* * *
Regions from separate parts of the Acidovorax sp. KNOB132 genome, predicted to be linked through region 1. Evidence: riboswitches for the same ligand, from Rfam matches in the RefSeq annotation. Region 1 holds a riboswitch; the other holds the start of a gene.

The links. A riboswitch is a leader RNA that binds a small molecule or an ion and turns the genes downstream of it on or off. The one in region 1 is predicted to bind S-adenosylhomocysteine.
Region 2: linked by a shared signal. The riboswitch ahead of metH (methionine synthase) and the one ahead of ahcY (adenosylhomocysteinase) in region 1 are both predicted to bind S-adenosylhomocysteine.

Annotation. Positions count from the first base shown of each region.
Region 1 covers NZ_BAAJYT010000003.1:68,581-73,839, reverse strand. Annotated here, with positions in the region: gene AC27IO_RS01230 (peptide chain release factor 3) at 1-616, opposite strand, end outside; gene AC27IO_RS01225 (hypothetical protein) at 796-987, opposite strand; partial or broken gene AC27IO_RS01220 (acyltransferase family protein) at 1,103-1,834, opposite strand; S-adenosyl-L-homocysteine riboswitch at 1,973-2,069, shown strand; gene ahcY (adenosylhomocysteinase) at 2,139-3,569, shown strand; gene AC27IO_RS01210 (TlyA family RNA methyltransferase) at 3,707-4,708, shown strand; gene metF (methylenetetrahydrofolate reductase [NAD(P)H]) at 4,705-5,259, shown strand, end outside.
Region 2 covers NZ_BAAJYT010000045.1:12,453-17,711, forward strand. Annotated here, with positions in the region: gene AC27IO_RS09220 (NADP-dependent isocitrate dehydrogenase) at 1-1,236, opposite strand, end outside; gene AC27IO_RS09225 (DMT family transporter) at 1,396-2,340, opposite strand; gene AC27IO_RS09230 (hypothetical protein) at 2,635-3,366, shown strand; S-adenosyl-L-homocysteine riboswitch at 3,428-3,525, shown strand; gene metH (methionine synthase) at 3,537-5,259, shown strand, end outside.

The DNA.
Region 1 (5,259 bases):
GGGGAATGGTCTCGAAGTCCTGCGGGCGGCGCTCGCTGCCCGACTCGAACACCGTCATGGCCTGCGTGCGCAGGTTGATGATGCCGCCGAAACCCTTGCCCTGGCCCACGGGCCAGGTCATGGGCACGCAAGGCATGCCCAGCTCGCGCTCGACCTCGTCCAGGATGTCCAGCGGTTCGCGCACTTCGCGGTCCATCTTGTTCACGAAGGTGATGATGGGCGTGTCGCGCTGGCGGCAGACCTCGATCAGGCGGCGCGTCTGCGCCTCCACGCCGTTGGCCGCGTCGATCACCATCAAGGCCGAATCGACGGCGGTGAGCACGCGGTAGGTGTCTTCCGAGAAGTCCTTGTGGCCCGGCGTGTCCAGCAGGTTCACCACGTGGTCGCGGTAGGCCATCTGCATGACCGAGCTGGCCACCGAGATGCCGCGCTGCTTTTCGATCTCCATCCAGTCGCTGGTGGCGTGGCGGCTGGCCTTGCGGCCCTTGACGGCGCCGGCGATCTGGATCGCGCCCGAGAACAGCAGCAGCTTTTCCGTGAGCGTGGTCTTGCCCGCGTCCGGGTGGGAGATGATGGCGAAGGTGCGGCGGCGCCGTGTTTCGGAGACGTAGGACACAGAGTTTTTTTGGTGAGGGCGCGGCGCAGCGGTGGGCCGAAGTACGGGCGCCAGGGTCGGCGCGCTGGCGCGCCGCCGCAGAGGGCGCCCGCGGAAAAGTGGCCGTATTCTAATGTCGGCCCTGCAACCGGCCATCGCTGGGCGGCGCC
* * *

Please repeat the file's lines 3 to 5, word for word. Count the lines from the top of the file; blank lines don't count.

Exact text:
Region 2: linked by a shared signal. The riboswitch ahead of metH (methionine synthase) and the one ahead of ahcY (adenosylhomocysteinase) in region 1 are both predicted to bind S-adenosylhomocysteine.

Annotation. Positions count from the first base shown of each region.
Region 1 covers NZ_BAAJYT010000003.1:68,581-73,839, reverse strand. Annotated here, with positions in the region: gene AC27IO_RS01230 (peptide chain release factor 3) at 1-616, opposite strand, end outside; gene AC27IO_RS01225 (hypothetical protein) at 796-987, opposite strand; partial or broken gene AC27IO_RS01220 (acyltransferase family protein) at 1,103-1,834, opposite strand; S-adenosyl-L-homocysteine riboswitch at 1,973-2,069, shown strand; gene ahcY (adenosylhomocysteinase) at 2,139-3,569, shown strand; gene AC27IO_RS01210 (TlyA family RNA methyltransferase) at 3,707-4,708, shown strand; gene metF (methylenetetrahydrofolate reductase [NAD(P)H]) at 4,705-5,259, shown strand, end outside.